Helps your muscles better use the protein and bulk after workout. The more fat you can gain, the more muscle you can gain.
And getting fat is not a problem for an ecto like me.,
if you still consider it risky consider me the evil knevil of post workout shakes.
as far as fast or slow carbs post workout, using simple logic tells me that to take full advantage of the golden hour after a workout fast carbs would be beneficial.
I think what people would like you to realize is that the benefits you believe maltodextrin has post-workout can be achieved through more nutritious alternatives. I believe that if you just keep it simple and get proper nourishment after a workout, there's not a large need for these super-compensatory practices. The body isn't that acute and/or unforgiving, and in most cases reacts badly to acute imbalances.
And I can't say I agree too much with the extreme views of the post-workout "golden hour" as you put it. Sure you do need nourishment to feed the deficiencies you just created, but it doesn't have to be so immediately after a workout. An hour afterwards is fine, but I hope you're not one of the people that downs a shake right after they finish their last set in the gym.
There's a study I read that found protein synthesis actually decreases if you consume a shake immediately following a workout. My logic tells me that this is correct:
-If you're working out at the proper level of intensity, then your sympathetic nervous system (fight or flight) is engaged.
-If the sympathetic nervous system is active, then blood is being actively diverted from the gut into muscle tissues to deal with the stress the body is undergoing.
-Therefore, if you just finished working out, blood has not yet resumed normal circulation to the digestive organs and the meal you just consumed isn't effectively utilized.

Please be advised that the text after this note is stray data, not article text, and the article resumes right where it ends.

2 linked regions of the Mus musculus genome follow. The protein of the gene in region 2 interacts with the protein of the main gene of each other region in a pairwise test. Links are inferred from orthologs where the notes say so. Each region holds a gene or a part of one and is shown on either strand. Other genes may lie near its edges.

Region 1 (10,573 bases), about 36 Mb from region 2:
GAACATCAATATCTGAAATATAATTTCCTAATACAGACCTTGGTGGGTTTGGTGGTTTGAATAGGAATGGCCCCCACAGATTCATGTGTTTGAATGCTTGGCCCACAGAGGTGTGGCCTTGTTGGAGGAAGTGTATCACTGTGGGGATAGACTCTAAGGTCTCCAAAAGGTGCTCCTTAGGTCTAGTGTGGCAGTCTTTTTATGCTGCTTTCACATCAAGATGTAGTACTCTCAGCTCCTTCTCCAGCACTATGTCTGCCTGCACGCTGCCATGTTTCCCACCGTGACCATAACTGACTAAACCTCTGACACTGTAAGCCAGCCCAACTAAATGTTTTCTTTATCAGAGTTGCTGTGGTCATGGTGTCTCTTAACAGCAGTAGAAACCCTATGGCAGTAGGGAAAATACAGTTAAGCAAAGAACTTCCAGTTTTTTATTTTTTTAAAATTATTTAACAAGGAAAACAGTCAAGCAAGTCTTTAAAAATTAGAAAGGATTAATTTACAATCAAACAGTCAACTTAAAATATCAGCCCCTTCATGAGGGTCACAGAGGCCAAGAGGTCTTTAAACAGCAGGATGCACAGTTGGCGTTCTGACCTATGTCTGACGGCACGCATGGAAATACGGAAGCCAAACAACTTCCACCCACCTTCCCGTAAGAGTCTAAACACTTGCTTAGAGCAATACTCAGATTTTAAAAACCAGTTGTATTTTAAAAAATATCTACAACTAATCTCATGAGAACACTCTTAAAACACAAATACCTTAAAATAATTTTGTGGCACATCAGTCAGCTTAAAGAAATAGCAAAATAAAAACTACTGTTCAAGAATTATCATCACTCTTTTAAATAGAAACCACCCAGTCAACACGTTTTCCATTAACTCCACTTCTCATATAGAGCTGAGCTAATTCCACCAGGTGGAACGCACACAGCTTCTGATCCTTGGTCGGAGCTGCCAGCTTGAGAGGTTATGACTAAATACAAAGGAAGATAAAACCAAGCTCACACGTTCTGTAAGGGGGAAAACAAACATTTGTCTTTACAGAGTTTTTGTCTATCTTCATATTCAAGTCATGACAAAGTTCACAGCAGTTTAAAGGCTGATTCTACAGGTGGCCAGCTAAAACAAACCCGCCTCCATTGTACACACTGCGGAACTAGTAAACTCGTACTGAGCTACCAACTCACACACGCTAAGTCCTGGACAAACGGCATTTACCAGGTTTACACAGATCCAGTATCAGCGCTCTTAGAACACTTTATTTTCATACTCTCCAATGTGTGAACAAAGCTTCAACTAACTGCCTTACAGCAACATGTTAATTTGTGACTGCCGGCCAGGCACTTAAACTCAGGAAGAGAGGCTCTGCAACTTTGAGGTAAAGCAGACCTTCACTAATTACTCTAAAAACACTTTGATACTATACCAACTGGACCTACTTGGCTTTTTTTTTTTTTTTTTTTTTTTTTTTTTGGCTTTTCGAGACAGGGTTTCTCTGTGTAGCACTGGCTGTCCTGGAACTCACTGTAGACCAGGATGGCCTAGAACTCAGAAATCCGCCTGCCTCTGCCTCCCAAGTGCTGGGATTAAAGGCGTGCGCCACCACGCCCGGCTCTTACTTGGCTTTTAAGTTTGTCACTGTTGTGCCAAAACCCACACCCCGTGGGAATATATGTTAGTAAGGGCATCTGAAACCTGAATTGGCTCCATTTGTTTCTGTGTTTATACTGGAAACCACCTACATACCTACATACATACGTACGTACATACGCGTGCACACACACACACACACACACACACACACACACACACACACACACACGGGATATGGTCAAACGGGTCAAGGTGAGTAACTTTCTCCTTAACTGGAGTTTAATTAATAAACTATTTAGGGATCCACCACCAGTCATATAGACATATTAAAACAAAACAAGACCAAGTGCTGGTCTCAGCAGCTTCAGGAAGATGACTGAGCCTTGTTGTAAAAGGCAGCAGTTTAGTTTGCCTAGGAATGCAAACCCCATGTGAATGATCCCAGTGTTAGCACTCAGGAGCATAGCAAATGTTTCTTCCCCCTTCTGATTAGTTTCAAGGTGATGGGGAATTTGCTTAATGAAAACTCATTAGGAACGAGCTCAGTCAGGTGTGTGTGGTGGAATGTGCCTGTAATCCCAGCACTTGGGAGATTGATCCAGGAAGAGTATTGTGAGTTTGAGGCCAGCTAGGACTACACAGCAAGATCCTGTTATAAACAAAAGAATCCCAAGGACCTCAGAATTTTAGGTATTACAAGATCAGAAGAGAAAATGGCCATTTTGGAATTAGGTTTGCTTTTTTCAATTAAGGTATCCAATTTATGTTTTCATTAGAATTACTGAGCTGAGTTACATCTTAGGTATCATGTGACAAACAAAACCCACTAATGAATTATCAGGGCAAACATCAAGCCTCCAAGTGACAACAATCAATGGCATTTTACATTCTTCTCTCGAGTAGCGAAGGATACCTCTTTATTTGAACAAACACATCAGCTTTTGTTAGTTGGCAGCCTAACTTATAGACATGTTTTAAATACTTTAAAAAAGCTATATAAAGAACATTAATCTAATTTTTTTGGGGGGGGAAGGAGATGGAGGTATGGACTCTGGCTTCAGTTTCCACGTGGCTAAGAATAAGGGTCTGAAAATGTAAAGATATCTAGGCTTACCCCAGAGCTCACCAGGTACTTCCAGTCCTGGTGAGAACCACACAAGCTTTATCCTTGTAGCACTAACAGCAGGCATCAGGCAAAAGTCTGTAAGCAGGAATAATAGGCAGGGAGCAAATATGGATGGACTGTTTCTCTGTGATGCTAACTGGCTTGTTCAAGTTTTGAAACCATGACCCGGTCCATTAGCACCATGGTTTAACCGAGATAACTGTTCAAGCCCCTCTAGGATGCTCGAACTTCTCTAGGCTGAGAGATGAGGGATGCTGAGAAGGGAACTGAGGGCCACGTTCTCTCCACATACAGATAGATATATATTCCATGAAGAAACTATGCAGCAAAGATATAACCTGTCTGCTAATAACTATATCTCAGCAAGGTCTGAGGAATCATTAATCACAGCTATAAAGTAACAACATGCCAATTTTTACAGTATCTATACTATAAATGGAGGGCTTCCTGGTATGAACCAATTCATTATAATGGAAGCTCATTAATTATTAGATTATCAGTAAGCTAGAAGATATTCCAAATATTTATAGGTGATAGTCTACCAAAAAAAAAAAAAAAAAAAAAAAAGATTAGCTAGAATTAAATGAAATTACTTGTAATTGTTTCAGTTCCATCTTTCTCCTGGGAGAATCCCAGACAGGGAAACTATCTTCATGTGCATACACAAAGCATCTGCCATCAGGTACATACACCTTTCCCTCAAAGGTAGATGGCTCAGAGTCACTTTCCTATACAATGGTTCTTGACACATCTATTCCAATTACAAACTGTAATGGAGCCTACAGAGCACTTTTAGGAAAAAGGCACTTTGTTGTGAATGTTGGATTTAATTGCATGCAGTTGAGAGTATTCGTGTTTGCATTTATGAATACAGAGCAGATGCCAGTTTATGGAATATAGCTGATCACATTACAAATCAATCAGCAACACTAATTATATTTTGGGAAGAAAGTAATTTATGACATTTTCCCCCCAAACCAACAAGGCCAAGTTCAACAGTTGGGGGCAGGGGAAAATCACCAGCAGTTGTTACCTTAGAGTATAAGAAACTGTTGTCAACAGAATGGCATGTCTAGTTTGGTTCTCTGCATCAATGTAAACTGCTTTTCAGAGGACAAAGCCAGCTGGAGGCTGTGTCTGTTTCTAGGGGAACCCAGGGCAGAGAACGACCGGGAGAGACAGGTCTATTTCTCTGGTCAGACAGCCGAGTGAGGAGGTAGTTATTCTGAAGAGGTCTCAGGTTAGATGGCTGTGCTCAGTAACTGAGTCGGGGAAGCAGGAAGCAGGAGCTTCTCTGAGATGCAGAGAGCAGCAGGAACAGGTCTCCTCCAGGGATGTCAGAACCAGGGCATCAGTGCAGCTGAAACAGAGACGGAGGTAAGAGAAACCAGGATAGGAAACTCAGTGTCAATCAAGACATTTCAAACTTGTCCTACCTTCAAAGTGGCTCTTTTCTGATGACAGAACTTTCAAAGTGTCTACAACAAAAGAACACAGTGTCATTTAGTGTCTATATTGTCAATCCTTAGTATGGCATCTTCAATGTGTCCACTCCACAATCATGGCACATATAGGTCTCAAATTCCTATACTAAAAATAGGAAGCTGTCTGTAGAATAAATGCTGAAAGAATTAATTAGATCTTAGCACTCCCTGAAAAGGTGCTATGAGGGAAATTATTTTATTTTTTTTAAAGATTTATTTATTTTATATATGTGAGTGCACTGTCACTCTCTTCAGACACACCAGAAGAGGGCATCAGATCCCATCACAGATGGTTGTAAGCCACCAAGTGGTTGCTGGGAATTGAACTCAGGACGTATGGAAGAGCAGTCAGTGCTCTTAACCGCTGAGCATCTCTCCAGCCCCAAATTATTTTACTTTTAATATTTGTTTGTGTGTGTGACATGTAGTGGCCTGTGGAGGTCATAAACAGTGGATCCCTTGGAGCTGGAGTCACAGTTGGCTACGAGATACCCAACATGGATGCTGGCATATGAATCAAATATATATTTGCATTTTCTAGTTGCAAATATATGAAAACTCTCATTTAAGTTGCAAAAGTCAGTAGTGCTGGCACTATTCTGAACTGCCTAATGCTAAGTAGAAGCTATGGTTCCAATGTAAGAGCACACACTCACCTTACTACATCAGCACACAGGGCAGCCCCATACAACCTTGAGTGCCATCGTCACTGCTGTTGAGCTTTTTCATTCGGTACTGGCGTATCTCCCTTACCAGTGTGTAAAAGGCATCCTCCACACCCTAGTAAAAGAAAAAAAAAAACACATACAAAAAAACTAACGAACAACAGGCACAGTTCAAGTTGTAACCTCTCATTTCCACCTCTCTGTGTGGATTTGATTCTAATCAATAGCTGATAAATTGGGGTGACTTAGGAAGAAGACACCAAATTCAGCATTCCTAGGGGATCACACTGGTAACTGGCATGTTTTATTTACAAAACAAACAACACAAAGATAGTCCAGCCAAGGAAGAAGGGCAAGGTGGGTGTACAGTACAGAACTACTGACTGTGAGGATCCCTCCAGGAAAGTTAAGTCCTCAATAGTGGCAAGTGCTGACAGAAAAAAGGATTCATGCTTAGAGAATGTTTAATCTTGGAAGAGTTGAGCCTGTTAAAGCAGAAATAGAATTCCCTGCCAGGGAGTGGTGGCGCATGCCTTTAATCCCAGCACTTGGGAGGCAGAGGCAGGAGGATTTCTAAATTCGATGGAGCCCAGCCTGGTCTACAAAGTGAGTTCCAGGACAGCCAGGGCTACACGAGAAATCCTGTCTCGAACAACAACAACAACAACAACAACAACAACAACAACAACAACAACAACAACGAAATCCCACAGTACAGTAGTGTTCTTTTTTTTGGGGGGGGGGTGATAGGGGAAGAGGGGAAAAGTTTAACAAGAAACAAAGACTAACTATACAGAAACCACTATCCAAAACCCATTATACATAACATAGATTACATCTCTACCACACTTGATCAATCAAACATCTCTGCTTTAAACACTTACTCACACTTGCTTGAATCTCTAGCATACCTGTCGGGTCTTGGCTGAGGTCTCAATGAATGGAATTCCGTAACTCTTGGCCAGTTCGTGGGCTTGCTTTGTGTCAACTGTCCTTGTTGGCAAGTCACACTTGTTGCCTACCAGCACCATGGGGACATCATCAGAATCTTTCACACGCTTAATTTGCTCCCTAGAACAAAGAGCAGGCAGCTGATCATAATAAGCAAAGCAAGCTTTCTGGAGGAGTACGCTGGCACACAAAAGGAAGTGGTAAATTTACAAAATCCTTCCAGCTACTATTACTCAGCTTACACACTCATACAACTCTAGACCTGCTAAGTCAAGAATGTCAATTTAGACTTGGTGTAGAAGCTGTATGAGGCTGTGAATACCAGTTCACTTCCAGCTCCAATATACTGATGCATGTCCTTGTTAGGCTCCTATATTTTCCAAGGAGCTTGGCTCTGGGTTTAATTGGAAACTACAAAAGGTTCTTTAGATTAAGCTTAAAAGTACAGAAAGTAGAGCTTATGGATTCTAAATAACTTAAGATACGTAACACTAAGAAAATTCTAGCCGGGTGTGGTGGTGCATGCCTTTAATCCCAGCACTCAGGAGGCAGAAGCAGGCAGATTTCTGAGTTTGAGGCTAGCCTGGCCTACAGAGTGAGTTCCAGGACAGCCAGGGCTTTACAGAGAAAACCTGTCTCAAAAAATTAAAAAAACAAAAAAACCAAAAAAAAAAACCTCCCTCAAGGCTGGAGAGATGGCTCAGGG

Think about this question:
You see a large lion running at you. What's your body more concerned about?
a) Preparing to fight or flee by priming your muscles.
b) Digesting that last meal you ate.
I'd say 'a' which is why you see many organisms release their bowels when encountering a stressful or potentially fatal situation. Working out intensely puts the body in a similar situation. So my philosophy is to workout, get home, shower, start relaxing, and eat.
Slightly spiking insulin lvls after a workout will cause diabetes... well lets agree to disagree on this one
Some are more prone to the risk of Diabetes. Now no one here is shooting R-slin or what not. If you spike PWO and reall do have a good diet, a few sodas is ok for some. You're not really risking it.
As said above, many people do it and there are worse practices.
As far as supps being on the market for a few weeks. Studies have been done in those and in the spiking of insulin. So really there is no difference, well a little.
I am currently doing the spike PWO and i say it is going good. Why mix Malto/Dextro tho?
Using a blood glucose meter daily, I can tell you that dextrose will start to raise levels in about 4 minutes versus about 8 for something like oatmeal. Consequently I find it hard to believe that maltodextrin is 'extremely important' PWO for the sake of 4 minutes.
As for research: how much dextrose pwo
Reading articles, unsupported by relevant studies, published by hacks (authors who are paid to produce articles), IMO, does not constitute as credible research. All it does is foster superstition, much like the 50/50 dex/malto thing.